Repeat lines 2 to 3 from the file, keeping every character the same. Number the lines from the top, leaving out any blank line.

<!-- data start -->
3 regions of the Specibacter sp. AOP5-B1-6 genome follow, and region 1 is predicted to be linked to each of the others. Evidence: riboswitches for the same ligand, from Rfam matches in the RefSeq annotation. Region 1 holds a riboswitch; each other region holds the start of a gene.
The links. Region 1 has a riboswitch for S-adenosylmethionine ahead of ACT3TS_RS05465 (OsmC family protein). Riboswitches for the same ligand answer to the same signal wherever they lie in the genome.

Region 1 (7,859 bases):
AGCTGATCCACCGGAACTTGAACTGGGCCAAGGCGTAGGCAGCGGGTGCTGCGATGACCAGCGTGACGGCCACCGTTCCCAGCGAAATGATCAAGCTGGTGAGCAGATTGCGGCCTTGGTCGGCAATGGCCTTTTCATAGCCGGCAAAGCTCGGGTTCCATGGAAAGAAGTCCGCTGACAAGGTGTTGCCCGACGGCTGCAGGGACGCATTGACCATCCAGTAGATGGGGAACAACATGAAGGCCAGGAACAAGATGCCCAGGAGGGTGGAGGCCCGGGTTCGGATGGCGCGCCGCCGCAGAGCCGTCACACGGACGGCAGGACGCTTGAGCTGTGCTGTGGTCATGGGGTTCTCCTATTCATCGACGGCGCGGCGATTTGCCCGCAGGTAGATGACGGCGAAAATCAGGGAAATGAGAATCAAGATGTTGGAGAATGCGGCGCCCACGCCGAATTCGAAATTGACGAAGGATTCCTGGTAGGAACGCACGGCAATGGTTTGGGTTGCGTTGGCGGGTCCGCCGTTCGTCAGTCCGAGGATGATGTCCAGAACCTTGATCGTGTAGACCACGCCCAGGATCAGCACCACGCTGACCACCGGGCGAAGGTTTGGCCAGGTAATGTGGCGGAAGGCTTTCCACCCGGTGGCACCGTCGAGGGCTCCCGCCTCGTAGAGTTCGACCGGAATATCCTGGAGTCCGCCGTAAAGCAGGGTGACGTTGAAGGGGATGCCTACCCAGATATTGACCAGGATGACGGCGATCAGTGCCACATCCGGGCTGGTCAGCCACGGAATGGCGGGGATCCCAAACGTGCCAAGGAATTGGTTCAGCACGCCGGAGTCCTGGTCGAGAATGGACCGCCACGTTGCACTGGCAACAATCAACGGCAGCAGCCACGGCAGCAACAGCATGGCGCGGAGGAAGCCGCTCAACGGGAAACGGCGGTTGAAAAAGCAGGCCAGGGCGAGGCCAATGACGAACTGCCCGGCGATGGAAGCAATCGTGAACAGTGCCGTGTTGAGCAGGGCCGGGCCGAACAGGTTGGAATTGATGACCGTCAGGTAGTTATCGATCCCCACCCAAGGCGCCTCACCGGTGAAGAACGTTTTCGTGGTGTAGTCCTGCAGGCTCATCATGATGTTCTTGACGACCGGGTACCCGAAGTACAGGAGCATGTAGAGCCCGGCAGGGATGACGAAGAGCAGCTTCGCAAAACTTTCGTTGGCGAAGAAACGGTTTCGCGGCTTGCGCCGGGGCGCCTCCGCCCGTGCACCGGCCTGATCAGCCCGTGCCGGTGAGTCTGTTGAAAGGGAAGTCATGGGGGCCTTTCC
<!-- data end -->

The links. Region 1 has a riboswitch for S-adenosylmethionine ahead of ACT3TS_RS05465 (OsmC family protein). Riboswitches for the same ligand answer to the same signal wherever they lie in the genome.

Region 1 (7,859 bases):